13. Schipper, Burkhard C., 2005. "The Evolutionary Stability of Optimism, Pessimism and Complete Ignorance," Bonn Econ Discussion Papers 35/2005, University of Bonn, Bonn Graduate School of Economics (BGSE).
    14. Barratt, Helen & Harrison, David A. & Raine, Rosalind & Fulop, Naomi J., 2015. "Factors that influence the way local communities respond to consultation processes about major service change: A qualitative study," Health Policy, Elsevier, vol. 119(9), pages 1210-1217.
    15. Dirk Engelmann, 2003. "Risk Aversion Pays in the Class of 2 x 2 Games with No Pure Equilibrium," CERGE-EI Working Papers wp211, The Center for Economic Research and Graduate Education - Economics Institute, Prague.
    16. Smith, Richard D., 2006. "Responding to global infectious disease outbreaks: Lessons from SARS on the role of risk perception, communication and management," Social Science & Medicine, Elsevier, vol. 63(12), pages 3113-3123, December.
    17. Miller, Tina & Boulton, Mary, 2007. "Changing constructions of informed consent: Qualitative research and complex social worlds," Social Science & Medicine, Elsevier, vol. 65(11), pages 2199-2211, December.
    18. Bohnet, Iris & Frey, Bruno S. & Huck, Steffen, 2001. "More Order with Less Law: On Contract Enforcement, Trust, and Crowding," American Political Science Review, Cambridge University Press, vol. 95(1), pages 131-144, March.
    19. Shaw, Alison, 2011. "Risk and reproductive decisions: British Pakistani couples' responses to genetic counselling," Social Science & Medicine, Elsevier, vol. 73(1), pages 111-120, July.
    20. Curry, Philip A., 2001. "Decision Making under Uncertainty and the Evolution of Interdependent Preferences," Journal of Economic Theory, Elsevier, vol. 98(2), pages 357-369, June.
    21. Washer, Peter & Joffe, Helene, 2006. "The "hospital superbug": Social representations of MRSA," Social Science & Medicine, Elsevier, vol. 63(8), pages 2141-2152, October.
    22. Tovey, P. & Broom, Alex, 2007. "Oncologists' and specialist cancer nurses' approaches to complementary and alternative medicine and their impact on patient action," Social Science & Medicine, Elsevier, vol. 64(12), pages 2550-2564, June.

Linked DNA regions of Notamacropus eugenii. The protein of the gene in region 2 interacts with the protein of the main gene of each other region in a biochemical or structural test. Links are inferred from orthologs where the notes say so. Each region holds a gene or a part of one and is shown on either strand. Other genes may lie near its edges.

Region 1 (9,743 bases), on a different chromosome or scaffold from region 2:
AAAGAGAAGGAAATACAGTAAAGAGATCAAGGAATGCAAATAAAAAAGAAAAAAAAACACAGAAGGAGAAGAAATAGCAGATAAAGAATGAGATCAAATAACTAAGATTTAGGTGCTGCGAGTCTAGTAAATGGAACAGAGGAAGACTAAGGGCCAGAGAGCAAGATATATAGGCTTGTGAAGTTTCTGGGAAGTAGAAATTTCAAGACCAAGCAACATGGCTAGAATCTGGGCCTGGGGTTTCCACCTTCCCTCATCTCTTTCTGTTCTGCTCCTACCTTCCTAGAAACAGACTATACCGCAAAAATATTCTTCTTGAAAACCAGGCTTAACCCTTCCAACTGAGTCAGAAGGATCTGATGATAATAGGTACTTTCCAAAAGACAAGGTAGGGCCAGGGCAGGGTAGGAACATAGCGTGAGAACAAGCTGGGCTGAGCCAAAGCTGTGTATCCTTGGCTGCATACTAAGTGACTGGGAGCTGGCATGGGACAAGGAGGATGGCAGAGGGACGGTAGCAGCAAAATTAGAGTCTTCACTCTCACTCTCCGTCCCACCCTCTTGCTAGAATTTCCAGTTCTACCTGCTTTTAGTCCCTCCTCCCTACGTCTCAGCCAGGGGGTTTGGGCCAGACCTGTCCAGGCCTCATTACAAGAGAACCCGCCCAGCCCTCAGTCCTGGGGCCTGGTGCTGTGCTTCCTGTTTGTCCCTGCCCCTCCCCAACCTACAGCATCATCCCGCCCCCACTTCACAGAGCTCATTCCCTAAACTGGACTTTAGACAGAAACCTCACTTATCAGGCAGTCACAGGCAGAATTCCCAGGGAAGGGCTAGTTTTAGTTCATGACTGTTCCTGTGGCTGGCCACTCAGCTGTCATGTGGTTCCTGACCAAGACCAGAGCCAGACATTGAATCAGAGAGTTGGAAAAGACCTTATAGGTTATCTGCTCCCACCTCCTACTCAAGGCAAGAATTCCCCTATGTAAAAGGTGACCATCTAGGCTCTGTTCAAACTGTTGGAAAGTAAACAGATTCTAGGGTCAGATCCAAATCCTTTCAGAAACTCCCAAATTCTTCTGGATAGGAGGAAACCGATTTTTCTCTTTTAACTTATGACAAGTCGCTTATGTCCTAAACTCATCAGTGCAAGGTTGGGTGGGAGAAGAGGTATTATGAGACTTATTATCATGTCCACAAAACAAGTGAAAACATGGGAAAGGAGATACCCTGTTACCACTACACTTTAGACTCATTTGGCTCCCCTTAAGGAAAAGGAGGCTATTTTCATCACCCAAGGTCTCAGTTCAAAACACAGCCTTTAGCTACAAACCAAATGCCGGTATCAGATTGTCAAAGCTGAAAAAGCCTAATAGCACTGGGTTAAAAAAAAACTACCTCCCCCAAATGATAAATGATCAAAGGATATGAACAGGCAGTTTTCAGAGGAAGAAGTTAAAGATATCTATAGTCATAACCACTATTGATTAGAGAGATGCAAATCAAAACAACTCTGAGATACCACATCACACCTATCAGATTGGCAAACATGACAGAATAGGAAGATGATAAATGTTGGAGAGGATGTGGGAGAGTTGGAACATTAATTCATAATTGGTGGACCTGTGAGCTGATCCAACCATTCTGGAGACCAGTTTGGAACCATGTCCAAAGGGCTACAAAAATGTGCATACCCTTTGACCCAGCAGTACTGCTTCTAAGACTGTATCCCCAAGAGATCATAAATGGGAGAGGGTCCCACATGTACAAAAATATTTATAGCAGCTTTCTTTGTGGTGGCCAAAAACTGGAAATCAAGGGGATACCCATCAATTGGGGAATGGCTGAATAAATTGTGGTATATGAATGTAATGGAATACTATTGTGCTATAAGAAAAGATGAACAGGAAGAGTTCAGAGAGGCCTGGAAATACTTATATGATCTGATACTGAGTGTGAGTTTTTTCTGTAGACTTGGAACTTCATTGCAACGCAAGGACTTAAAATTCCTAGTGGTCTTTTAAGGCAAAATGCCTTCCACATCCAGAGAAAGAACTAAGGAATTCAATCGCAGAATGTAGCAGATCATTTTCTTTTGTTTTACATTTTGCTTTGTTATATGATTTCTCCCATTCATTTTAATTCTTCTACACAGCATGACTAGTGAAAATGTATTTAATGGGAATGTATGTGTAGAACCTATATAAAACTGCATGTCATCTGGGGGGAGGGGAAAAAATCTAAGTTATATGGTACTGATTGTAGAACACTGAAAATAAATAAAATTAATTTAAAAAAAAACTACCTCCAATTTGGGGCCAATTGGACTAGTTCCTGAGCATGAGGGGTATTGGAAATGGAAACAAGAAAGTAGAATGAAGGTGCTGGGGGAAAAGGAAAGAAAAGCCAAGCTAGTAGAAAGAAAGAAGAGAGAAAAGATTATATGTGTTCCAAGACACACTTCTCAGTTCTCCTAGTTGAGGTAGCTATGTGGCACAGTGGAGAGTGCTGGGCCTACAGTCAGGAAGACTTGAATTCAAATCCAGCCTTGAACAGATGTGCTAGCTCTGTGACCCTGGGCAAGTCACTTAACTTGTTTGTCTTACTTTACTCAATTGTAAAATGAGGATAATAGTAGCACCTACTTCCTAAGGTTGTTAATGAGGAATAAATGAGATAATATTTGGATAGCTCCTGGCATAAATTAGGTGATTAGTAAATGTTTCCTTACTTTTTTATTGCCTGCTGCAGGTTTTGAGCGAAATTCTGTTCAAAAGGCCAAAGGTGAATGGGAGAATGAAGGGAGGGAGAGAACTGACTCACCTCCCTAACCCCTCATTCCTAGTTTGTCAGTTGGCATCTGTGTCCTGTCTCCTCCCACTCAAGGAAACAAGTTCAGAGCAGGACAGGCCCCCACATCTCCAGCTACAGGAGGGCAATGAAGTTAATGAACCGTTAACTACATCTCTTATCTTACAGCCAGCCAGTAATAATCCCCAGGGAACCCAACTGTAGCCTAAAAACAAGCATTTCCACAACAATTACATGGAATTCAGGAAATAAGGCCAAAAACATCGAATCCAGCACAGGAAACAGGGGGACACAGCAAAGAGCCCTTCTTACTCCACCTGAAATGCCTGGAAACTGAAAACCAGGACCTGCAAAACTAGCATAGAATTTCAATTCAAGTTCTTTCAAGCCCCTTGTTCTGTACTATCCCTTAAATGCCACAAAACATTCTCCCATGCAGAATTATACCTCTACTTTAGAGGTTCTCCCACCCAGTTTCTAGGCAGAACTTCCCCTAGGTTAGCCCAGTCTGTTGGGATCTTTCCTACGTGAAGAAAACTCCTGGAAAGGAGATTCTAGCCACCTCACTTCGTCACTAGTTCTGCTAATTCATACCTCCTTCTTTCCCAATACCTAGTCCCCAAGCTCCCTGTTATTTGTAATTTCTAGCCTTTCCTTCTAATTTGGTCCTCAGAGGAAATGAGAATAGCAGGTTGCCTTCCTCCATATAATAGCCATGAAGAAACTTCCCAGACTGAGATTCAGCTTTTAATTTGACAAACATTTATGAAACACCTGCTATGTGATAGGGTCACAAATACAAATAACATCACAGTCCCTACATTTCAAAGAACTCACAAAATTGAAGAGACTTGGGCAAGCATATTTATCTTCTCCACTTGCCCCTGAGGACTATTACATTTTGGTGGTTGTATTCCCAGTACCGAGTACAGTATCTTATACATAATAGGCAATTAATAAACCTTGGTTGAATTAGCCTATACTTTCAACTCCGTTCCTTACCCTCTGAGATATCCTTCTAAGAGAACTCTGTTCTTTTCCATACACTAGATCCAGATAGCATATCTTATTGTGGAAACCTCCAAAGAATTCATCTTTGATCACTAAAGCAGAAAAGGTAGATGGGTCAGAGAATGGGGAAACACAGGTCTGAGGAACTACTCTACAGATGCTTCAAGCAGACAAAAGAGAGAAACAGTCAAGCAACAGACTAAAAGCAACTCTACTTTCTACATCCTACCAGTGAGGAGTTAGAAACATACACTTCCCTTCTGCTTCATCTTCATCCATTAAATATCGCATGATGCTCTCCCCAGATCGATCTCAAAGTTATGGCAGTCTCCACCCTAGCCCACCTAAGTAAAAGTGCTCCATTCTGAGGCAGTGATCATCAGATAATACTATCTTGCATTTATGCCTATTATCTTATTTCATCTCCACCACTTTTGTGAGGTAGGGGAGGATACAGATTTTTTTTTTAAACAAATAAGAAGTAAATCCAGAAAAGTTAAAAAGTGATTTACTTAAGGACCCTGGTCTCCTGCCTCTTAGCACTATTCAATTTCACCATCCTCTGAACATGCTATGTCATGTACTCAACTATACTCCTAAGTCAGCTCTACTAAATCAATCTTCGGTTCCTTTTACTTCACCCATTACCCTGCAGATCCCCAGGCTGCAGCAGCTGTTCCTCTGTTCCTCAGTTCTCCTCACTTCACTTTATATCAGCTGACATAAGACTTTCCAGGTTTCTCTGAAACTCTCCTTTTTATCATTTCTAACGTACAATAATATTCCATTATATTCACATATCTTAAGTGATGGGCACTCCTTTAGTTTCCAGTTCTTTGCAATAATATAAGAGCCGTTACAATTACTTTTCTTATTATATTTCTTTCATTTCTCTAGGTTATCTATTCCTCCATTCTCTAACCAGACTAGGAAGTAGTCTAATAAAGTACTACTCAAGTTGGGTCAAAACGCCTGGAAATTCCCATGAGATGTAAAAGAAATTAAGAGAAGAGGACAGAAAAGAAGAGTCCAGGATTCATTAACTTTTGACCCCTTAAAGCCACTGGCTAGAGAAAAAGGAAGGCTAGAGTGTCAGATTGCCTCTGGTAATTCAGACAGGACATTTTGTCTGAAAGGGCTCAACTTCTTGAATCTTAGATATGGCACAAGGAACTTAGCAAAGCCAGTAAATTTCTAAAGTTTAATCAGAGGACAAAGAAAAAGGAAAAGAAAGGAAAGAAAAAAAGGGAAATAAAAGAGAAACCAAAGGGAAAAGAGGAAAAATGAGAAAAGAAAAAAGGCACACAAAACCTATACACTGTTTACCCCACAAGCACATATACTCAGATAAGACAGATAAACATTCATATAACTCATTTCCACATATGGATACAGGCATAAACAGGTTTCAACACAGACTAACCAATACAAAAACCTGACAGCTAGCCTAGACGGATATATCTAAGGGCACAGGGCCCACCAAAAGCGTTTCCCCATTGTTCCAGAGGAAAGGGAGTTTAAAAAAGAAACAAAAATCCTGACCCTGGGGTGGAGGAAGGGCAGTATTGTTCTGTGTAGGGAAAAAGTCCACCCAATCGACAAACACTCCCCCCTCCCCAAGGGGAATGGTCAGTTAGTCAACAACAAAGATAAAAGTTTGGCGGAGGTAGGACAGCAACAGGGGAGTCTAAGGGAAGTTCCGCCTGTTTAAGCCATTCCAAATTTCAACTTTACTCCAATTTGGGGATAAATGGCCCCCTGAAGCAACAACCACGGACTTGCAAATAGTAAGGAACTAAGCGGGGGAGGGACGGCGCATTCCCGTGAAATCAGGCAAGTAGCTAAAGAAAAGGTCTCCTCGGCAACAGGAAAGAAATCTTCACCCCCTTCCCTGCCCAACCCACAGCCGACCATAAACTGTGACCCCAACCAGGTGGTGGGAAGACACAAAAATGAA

23. Curtis Breslin, F. & Polzer, Jessica & MacEachen, Ellen & Morrongiello, Barbara & Shannon, Harry, 2007. "Workplace injury or "part of the job"?: Towards a gendered understanding of injuries and complaints among young workers," Social Science & Medicine, Elsevier, vol. 64(4), pages 782-793, February.
    24. Griffiths, F. & Green, E. & Bendelow, G., 2006. "Health professionals, their medical interventions and uncertainty: A study focusing on women at midlife," Social Science & Medicine, Elsevier, vol. 62(5), pages 1078-1090, March.

    More about this item


    preference evolution; risk and uncertainty; entrepreneur;

    JEL classification:

    • C72 - Mathematical and Quantitative Methods - - Game Theory and Bargaining Theory - - - Noncooperative Games
    • D81 - Microeconomics - - Information, Knowledge, and Uncertainty - - - Criteria for Decision-Making under Risk and Uncertainty


    Access and download statistics


    All material on this site has been provided by the respective publishers and authors. You can help correct errors and omissions. When requesting a correction, please mention this item's handle: RePEc:wpa:wuwpmi:9511003. See general information about how to correct material in RePEc.

    For technical questions regarding this item, or to correct its authors, title, abstract, bibliographic or download information, contact: (EconWPA). General contact details of provider: .

    If you have authored this item and are not yet registered with RePEc, we encourage you to do it here. This allows to link your profile to this item. It also allows you to accept potential citations to this item that we are uncertain about.

    If CitEc recognized a reference but did not link an item in RePEc to it, you can help with this form .

    If you know of missing items citing this one, you can help us creating those links by adding the relevant references in the same way as above, for each refering item. If you are a registered author of this item, you may also want to check the "citations" tab in your RePEc Author Service profile, as there may be some citations waiting for confirmation.

    Please note that corrections may take a couple of weeks to filter through the various RePEc services.

    IDEAS is a RePEc service hosted by the Research Division of the Federal Reserve Bank of St. Louis . RePEc uses bibliographic data supplied by the respective publishers.